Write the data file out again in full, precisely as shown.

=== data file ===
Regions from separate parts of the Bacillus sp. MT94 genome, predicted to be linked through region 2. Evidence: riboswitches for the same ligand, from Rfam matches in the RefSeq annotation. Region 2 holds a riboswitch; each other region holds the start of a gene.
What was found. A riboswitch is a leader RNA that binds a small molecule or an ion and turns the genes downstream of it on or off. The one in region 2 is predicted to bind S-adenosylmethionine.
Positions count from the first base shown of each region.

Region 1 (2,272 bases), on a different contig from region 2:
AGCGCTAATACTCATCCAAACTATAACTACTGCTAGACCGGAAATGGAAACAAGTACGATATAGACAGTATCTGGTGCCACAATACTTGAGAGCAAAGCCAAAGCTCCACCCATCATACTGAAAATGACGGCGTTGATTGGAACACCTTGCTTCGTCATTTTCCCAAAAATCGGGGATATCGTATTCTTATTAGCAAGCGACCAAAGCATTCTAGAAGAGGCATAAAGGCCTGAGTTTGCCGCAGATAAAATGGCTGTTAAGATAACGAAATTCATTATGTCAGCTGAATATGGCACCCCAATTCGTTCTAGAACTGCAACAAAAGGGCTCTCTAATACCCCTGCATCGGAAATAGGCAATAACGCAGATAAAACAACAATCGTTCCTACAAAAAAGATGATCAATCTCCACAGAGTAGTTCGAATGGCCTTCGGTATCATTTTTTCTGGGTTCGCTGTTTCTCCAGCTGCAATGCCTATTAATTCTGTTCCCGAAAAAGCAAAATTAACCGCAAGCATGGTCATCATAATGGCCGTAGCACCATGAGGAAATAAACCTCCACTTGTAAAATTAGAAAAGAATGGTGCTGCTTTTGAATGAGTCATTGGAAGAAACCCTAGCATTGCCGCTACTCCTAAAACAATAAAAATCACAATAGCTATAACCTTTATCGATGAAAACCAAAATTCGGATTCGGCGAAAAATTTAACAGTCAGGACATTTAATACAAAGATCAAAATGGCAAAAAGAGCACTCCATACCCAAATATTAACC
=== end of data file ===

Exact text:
Regions from separate parts of the Bacillus sp. MT94 genome, predicted to be linked through region 2. Evidence: riboswitches for the same ligand, from Rfam matches in the RefSeq annotation. Region 2 holds a riboswitch; each other region holds the start of a gene.
What was found. A riboswitch is a leader RNA that binds a small molecule or an ion and turns the genes downstream of it on or off. The one in region 2 is predicted to bind S-adenosylmethionine.
Positions count from the first base shown of each region.

Region 1 (2,272 bases), on a different contig from region 2:
AGCGCTAATACTCATCCAAACTATAACTACTGCTAGACCGGAAATGGAAACAAGTACGATATAGACAGTATCTGGTGCCACAATACTTGAGAGCAAAGCCAAAGCTCCACCCATCATACTGAAAATGACGGCGTTGATTGGAACACCTTGCTTCGTCATTTTCCCAAAAATCGGGGATATCGTATTCTTATTAGCAAGCGACCAAAGCATTCTAGAAGAGGCATAAAGGCCTGAGTTTGCCGCAGATAAAATGGCTGTTAAGATAACGAAATTCATTATGTCAGCTGAATATGGCACCCCAATTCGTTCTAGAACTGCAACAAAAGGGCTCTCTAATACCCCTGCATCGGAAATAGGCAATAACGCAGATAAAACAACAATCGTTCCTACAAAAAAGATGATCAATCTCCACAGAGTAGTTCGAATGGCCTTCGGTATCATTTTTTCTGGGTTCGCTGTTTCTCCAGCTGCAATGCCTATTAATTCTGTTCCCGAAAAAGCAAAATTAACCGCAAGCATGGTCATCATAATGGCCGTAGCACCATGAGGAAATAAACCTCCACTTGTAAAATTAGAAAAGAATGGTGCTGCTTTTGAATGAGTCATTGGAAGAAACCCTAGCATTGCCGCTACTCCTAAAACAATAAAAATCACAATAGCTATAACCTTTATCGATGAAAACCAAAATTCGGATTCGGCGAAAAATTTAACAGTCAGGACATTTAATACAAAGATCAAAATGGCAAAAAGAGCACTCCATACCCAAATATTAACC